TOP 10 MLB CONTRACTS (as of Feb. 2016)
Giancarlo Stanton - $325 million
Alex Rodriguez - $275 million
Miguel Cabrera - $248 million
Albert Pujols - $240 million
Robinson Cano - $240 million
Joey Votto - $225 million
David Price - $217 million
Clayton Kershaw - $215 million
Prince Fielder - $214 million
Max Scherzer - $210 million
How do I get noticed by a scout?
It doesn't matter where you're located or what team you play for...if you're good enough, a scout will find you. Scouts work hard to create networks of trusted sources eager to tip them off on talented players. A scout's job is to find players and we scour our areas searching for that "diamond in the rough." Players come from all different areas, big and small, and there are major leaguers from every round of the draft.
What do scouts look for in a player?
Scouts use a 20-80 (or 2-8) scouting scale for measuring everything a player does. A grade of 50 (or 5) represents average at the Major League level. For position players, the basic tools graded include hitting for average, hitting for power, running speed, fielding, and arm strength. Because it's exceptionally rare to go straight from the draft to the Major Leagues, projection is also factored in—we're looking for players who have room to improve. For pitchers, we grade each pitch type, control, as well as mechanics. We also factor in what we call "makeup"—how competitive a player is, what kind of teammate they are, what kind of person they are off the field, work ethic, etc.
How many scouts are there?
There are 30 Major League Baseball organizations. Each organization has a full-time scout responsible for scouting the Pacific Northwest, which may include all, or part of, Washington, Oregon, Idaho, Northern California, Montana, Wyoming, Alaska, Hawaii, and Western Canada—depending on how each organization splits up the country. Some organizations also use part-time scouts, because it's such a big area with so many players to see in a limited amount of time. Each area scout also has "crosscheckers"—supervisor scouts responsible for seeing the best players in a region. There are also National Crosscheckers and Scouting Directors—senior-level scouts within an organization responsible for seeing the best players throughout the entire country.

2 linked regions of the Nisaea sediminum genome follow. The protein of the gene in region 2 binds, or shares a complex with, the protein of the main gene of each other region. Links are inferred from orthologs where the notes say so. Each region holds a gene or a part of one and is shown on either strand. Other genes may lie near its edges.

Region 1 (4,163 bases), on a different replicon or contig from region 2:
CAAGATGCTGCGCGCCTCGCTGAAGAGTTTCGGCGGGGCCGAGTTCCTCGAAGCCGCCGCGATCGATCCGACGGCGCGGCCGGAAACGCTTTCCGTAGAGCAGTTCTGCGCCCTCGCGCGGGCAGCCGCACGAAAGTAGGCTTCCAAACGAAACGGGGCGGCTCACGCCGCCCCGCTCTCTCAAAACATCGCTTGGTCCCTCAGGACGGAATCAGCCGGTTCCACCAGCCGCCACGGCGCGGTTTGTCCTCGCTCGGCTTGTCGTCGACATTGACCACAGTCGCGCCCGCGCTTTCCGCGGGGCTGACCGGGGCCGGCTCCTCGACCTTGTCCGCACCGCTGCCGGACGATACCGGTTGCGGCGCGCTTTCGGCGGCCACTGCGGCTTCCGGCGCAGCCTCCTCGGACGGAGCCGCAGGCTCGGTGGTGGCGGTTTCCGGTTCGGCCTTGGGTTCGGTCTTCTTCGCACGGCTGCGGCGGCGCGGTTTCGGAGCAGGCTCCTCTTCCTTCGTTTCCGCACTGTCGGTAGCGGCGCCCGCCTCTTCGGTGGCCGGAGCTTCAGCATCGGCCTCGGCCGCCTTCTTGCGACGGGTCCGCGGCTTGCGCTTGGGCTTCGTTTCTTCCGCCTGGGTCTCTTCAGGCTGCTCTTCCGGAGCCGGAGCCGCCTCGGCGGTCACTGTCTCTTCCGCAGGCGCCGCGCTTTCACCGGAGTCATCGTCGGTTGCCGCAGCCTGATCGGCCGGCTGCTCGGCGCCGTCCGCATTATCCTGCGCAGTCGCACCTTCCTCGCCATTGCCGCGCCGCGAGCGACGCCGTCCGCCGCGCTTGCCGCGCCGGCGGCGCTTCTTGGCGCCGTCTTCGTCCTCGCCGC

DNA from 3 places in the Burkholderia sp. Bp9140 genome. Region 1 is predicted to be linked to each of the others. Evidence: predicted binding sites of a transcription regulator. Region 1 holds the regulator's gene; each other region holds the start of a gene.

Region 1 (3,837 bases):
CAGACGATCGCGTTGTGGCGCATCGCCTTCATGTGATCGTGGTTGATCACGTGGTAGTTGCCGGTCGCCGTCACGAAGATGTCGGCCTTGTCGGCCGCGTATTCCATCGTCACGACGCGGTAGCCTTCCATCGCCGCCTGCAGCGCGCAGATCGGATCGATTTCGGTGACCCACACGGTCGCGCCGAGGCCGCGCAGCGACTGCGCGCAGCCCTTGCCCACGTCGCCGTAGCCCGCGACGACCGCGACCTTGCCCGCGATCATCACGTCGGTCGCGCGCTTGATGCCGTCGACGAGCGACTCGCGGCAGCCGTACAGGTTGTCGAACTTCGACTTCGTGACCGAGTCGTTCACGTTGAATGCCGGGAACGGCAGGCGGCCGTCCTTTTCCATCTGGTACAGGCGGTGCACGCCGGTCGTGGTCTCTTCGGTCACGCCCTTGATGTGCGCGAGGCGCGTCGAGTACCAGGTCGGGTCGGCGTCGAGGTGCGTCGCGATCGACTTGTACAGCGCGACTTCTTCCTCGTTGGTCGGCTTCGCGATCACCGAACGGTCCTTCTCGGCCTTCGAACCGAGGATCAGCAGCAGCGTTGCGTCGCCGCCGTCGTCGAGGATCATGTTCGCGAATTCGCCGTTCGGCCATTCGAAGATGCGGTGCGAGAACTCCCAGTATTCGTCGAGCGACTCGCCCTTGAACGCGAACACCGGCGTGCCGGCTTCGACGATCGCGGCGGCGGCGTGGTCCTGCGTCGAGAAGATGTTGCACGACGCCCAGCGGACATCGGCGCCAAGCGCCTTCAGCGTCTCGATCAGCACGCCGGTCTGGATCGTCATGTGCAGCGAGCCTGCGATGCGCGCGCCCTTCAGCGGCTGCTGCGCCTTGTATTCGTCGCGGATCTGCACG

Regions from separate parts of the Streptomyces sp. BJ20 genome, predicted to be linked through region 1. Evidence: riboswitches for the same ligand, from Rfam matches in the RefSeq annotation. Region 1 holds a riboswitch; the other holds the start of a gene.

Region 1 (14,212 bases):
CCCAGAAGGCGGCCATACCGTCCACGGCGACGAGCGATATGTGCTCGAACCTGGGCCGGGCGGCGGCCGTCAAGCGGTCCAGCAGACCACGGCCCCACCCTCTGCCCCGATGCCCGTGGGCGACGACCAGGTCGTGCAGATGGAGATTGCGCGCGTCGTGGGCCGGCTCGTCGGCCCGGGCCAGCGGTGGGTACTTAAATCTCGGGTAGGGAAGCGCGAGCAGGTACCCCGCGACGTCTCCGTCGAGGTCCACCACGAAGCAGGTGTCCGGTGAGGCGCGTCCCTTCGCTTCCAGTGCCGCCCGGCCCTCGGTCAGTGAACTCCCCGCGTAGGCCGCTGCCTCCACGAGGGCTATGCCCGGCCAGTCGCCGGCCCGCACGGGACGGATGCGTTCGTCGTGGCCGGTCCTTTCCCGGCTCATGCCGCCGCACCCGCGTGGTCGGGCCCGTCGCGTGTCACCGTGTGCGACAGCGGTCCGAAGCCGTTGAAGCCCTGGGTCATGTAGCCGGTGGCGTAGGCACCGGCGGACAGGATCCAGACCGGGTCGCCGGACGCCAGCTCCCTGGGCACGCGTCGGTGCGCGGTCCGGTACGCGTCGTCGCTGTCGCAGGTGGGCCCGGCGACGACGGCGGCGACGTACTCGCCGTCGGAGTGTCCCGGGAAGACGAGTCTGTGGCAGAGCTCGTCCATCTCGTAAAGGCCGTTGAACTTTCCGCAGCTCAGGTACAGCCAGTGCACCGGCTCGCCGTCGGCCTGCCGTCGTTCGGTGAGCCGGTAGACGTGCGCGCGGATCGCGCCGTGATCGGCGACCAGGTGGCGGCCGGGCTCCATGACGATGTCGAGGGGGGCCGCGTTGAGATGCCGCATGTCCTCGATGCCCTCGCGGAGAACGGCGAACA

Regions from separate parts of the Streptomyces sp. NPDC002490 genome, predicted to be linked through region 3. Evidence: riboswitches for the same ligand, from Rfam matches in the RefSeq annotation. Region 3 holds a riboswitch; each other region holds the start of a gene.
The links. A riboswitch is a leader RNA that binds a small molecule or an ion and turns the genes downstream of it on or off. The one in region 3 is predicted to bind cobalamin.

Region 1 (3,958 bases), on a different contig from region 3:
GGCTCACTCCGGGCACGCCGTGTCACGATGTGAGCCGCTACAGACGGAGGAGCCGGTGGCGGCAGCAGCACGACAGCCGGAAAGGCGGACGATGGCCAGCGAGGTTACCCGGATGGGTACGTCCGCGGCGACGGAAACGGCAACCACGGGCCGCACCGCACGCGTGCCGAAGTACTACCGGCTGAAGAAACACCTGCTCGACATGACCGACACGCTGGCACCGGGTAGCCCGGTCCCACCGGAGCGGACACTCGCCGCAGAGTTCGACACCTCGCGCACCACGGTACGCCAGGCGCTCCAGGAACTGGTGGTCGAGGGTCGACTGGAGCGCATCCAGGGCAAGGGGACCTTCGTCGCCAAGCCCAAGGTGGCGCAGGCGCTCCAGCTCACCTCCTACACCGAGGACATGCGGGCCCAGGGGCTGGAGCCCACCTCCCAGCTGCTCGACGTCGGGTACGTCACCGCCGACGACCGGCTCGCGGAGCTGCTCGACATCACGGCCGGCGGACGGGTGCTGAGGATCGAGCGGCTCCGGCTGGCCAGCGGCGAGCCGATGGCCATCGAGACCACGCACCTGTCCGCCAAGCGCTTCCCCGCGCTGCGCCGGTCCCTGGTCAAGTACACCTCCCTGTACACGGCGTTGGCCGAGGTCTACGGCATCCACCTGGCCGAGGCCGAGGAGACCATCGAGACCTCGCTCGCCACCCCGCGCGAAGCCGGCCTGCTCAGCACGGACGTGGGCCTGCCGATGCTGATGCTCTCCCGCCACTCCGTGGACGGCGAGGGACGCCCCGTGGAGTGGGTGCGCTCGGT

What is the basic information on the MLB Draft?
The MLB Draft has been in place since 1965. Beginning in 2023, the order for the first 6 picks in the draft is determined by a lottery system. After that, each team takes turns picking players in reverse order of last year's standings. The draft is now limited to 20 rounds. Players can be drafted from the United States, Canada, and Puerto Rico. Players don't need to "declare" for the draft. To be eligible, a player must be a senior in high school, any year at a junior college, or a junior or senior at a 4-year college or university. Exceptions are made for college freshmen and sophomores who are the same age as juniors in the Draft. The Draft takes place over three days, coinciding with MLB All-Star Break festivities. More information can be found at MLB.com.
What is the MLB College Scholarship Plan?
Because players can be drafted from all levels of school—high school, junior college, or a four-year university—Major League Baseball has been committed to providing money for a player's education, in addition to any signing bonus or salary he receives. This is a negotiable part of the first-year player contract. However, many players receive enough money for 100 percent of their education: tuition, books, and living expenses. The money is set aside and players have up to two years after their playing career is finished to begin using it. Players can also use their scholarship money for classes online! More information can be found by clicking here.
To put that in perspective, the top five highest-paid quarterbacks in the NFL would have to combine their salaries to be guaranteed more money than the highest-paid player in Major League Baseball.
TOP 10 NFL CONTRACTS IN 2015
Eli Manning - $65 million
Philip Rivers - $65 million
Colin Kaepernick - $61 million
Ben Roethlisberger - $60.7 million
Russell Wilson - $60 million
Cam Newton - $60 million
Ndamukong Suh - $59.9 million
Tony Romo - $55 million
Aaron Rodgers - $54 million
Jay Cutler - $54 million
Jed Lowrie photo by Keith Allison / CC BY
Larry Walker photo by Bradley Park / CC BY
Marco Gonzales photo by Minda Haas / CC BY
Professional Baseball Scouts Association